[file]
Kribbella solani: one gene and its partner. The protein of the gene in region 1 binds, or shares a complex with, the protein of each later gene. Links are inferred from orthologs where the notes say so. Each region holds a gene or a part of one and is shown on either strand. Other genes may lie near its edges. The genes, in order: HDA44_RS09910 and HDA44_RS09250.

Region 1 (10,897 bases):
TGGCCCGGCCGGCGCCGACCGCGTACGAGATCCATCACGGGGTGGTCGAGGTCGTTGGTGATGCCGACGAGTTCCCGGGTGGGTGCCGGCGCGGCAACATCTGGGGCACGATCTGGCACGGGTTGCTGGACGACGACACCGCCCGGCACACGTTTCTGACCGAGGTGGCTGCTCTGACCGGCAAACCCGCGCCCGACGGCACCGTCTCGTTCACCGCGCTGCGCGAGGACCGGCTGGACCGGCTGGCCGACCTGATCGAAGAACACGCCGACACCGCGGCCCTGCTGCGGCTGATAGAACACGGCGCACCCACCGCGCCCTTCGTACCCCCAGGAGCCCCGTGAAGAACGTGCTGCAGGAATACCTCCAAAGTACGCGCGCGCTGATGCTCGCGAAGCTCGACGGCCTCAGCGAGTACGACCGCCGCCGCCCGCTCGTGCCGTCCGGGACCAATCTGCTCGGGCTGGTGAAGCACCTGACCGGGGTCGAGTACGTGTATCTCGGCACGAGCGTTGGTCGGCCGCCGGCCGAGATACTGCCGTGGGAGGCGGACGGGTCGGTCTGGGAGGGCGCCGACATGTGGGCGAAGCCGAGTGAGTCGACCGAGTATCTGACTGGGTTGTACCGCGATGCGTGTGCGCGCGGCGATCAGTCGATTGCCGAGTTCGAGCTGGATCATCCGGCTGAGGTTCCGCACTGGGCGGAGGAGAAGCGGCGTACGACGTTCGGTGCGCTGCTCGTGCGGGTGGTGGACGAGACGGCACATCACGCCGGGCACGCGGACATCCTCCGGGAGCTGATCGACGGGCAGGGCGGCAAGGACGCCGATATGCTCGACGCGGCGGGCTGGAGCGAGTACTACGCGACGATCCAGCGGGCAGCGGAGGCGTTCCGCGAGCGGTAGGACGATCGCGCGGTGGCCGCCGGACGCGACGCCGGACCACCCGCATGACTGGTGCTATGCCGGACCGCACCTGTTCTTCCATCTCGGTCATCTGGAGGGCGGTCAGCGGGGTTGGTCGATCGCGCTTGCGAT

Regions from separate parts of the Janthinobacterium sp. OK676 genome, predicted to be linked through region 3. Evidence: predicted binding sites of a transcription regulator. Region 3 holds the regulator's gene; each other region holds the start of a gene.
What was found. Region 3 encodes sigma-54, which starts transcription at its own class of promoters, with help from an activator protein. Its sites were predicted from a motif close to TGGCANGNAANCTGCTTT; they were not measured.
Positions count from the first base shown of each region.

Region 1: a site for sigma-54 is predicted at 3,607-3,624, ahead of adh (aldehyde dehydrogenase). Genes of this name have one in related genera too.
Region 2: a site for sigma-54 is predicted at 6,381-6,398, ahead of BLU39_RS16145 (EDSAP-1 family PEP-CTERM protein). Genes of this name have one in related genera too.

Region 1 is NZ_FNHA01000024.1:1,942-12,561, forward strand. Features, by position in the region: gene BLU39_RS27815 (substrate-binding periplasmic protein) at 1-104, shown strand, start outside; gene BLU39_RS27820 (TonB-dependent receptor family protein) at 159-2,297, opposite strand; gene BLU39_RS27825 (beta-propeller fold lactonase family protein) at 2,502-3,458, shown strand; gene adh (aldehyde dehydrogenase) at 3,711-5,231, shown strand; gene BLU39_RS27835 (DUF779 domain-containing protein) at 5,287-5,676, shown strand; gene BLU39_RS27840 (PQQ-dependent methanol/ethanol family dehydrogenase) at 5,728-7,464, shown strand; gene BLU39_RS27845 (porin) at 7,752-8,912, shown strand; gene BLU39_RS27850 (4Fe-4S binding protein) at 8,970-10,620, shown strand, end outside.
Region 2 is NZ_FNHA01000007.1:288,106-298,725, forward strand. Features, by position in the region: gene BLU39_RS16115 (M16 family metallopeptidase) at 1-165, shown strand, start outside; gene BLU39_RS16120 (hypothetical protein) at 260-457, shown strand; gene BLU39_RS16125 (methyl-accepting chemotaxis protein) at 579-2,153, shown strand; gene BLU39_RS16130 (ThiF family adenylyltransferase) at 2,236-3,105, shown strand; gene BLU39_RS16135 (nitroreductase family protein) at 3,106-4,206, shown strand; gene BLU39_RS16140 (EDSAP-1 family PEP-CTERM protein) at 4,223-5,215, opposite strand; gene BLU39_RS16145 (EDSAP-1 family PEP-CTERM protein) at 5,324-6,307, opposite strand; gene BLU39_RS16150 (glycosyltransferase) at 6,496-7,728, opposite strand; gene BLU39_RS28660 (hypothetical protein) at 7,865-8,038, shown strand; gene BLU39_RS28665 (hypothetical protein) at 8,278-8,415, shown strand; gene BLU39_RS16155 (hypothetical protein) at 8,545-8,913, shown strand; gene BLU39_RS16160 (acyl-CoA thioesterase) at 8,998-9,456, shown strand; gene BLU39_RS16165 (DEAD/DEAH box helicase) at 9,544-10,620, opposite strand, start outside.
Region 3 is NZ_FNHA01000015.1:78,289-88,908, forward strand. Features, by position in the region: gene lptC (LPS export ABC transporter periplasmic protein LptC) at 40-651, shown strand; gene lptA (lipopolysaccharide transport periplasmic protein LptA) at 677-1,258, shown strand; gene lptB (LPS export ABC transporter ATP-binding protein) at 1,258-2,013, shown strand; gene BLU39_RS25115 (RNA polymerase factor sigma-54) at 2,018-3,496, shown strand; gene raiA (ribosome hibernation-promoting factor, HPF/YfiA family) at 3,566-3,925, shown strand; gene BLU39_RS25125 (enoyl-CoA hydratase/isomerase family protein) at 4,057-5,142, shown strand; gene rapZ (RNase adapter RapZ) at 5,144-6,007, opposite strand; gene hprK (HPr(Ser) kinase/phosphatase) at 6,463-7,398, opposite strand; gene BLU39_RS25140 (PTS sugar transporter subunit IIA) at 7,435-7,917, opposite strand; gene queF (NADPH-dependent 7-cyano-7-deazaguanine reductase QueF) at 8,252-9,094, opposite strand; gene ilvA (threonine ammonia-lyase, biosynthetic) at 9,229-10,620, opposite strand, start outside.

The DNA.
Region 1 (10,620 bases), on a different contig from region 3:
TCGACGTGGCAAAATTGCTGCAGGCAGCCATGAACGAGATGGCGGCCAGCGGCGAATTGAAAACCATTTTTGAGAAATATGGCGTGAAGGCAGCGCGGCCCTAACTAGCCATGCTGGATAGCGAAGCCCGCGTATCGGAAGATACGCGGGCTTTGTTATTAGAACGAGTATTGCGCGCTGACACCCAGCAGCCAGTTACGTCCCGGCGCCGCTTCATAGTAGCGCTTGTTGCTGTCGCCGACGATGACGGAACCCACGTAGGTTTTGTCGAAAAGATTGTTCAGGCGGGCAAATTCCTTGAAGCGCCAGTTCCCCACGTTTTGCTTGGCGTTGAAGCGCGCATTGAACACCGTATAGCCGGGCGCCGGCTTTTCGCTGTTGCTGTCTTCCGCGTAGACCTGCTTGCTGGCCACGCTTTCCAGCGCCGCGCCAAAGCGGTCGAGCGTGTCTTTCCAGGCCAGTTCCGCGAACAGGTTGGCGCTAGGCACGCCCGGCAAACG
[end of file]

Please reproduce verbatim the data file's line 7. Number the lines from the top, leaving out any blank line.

Region 1: a site for sigma-54 is predicted at 3,607-3,624, ahead of adh (aldehyde dehydrogenase). Genes of this name have one in related genera too.